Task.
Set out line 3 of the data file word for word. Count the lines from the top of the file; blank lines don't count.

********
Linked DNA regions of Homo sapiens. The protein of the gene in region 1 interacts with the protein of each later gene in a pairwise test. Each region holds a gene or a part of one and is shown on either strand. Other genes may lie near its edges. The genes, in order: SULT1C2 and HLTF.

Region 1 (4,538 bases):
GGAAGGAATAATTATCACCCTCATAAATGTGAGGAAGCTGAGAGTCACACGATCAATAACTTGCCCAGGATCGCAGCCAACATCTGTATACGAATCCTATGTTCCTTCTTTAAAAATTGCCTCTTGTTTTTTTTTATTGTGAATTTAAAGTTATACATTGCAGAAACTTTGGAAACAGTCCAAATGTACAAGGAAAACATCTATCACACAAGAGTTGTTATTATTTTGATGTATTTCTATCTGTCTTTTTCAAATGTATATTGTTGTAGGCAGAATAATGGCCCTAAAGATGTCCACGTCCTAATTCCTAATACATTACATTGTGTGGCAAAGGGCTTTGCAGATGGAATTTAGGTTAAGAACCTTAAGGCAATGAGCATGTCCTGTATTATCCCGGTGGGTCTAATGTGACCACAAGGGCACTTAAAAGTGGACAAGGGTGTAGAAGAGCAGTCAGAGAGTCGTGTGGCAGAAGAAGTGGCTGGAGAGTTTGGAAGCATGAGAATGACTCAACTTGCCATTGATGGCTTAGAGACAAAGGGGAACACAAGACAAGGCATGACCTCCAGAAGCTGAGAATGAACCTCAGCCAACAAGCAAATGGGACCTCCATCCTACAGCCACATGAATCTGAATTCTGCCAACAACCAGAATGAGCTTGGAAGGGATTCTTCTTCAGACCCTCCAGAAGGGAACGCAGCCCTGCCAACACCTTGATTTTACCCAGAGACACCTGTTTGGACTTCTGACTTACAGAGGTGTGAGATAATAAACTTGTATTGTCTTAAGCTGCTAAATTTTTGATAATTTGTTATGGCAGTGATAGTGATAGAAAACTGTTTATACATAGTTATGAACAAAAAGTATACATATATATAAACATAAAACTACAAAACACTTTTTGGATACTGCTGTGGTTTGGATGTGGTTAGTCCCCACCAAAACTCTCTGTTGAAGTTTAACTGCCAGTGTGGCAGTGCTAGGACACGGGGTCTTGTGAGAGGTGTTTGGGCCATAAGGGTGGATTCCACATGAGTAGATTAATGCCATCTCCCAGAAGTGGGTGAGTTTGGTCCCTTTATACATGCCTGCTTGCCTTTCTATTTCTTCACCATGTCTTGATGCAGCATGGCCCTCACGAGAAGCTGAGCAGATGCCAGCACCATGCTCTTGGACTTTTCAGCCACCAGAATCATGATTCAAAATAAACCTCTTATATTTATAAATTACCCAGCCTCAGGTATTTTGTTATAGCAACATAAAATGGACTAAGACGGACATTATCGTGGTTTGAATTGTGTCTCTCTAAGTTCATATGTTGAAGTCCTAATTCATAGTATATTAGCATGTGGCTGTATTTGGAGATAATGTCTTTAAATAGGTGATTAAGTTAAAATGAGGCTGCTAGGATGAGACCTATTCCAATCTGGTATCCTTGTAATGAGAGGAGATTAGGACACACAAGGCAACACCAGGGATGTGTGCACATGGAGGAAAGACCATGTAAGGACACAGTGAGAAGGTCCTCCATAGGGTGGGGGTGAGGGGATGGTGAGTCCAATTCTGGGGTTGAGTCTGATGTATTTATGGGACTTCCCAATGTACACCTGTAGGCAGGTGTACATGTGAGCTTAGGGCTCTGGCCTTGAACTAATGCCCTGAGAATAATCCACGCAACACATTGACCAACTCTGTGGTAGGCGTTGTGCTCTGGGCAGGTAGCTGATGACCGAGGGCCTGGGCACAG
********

GGAAGGAATAATTATCACCCTCATAAATGTGAGGAAGCTGAGAGTCACACGATCAATAACTTGCCCAGGATCGCAGCCAACATCTGTATACGAATCCTATGTTCCTTCTTTAAAAATTGCCTCTTGTTTTTTTTTATTGTGAATTTAAAGTTATACATTGCAGAAACTTTGGAAACAGTCCAAATGTACAAGGAAAACATCTATCACACAAGAGTTGTTATTATTTTGATGTATTTCTATCTGTCTTTTTCAAATGTATATTGTTGTAGGCAGAATAATGGCCCTAAAGATGTCCACGTCCTAATTCCTAATACATTACATTGTGTGGCAAAGGGCTTTGCAGATGGAATTTAGGTTAAGAACCTTAAGGCAATGAGCATGTCCTGTATTATCCCGGTGGGTCTAATGTGACCACAAGGGCACTTAAAAGTGGACAAGGGTGTAGAAGAGCAGTCAGAGAGTCGTGTGGCAGAAGAAGTGGCTGGAGAGTTTGGAAGCATGAGAATGACTCAACTTGCCATTGATGGCTTAGAGACAAAGGGGAACACAAGACAAGGCATGACCTCCAGAAGCTGAGAATGAACCTCAGCCAACAAGCAAATGGGACCTCCATCCTACAGCCACATGAATCTGAATTCTGCCAACAACCAGAATGAGCTTGGAAGGGATTCTTCTTCAGACCCTCCAGAAGGGAACGCAGCCCTGCCAACACCTTGATTTTACCCAGAGACACCTGTTTGGACTTCTGACTTACAGAGGTGTGAGATAATAAACTTGTATTGTCTTAAGCTGCTAAATTTTTGATAATTTGTTATGGCAGTGATAGTGATAGAAAACTGTTTATACATAGTTATGAACAAAAAGTATACATATATATAAACATAAAACTACAAAACACTTTTTGGATACTGCTGTGGTTTGGATGTGGTTAGTCCCCACCAAAACTCTCTGTTGAAGTTTAACTGCCAGTGTGGCAGTGCTAGGACACGGGGTCTTGTGAGAGGTGTTTGGGCCATAAGGGTGGATTCCACATGAGTAGATTAATGCCATCTCCCAGAAGTGGGTGAGTTTGGTCCCTTTATACATGCCTGCTTGCCTTTCTATTTCTTCACCATGTCTTGATGCAGCATGGCCCTCACGAGAAGCTGAGCAGATGCCAGCACCATGCTCTTGGACTTTTCAGCCACCAGAATCATGATTCAAAATAAACCTCTTATATTTATAAATTACCCAGCCTCAGGTATTTTGTTATAGCAACATAAAATGGACTAAGACGGACATTATCGTGGTTTGAATTGTGTCTCTCTAAGTTCATATGTTGAAGTCCTAATTCATAGTATATTAGCATGTGGCTGTATTTGGAGATAATGTCTTTAAATAGGTGATTAAGTTAAAATGAGGCTGCTAGGATGAGACCTATTCCAATCTGGTATCCTTGTAATGAGAGGAGATTAGGACACACAAGGCAACACCAGGGATGTGTGCACATGGAGGAAAGACCATGTAAGGACACAGTGAGAAGGTCCTCCATAGGGTGGGGGTGAGGGGATGGTGAGTCCAATTCTGGGGTTGAGTCTGATGTATTTATGGGACTTCCCAATGTACACCTGTAGGCAGGTGTACATGTGAGCTTAGGGCTCTGGCCTTGAACTAATGCCCTGAGAATAATCCACGCAACACATTGACCAACTCTGTGGTAGGCGTTGTGCTCTGGGCAGGTAGCTGATGACCGAGGGCCTGGGCACAG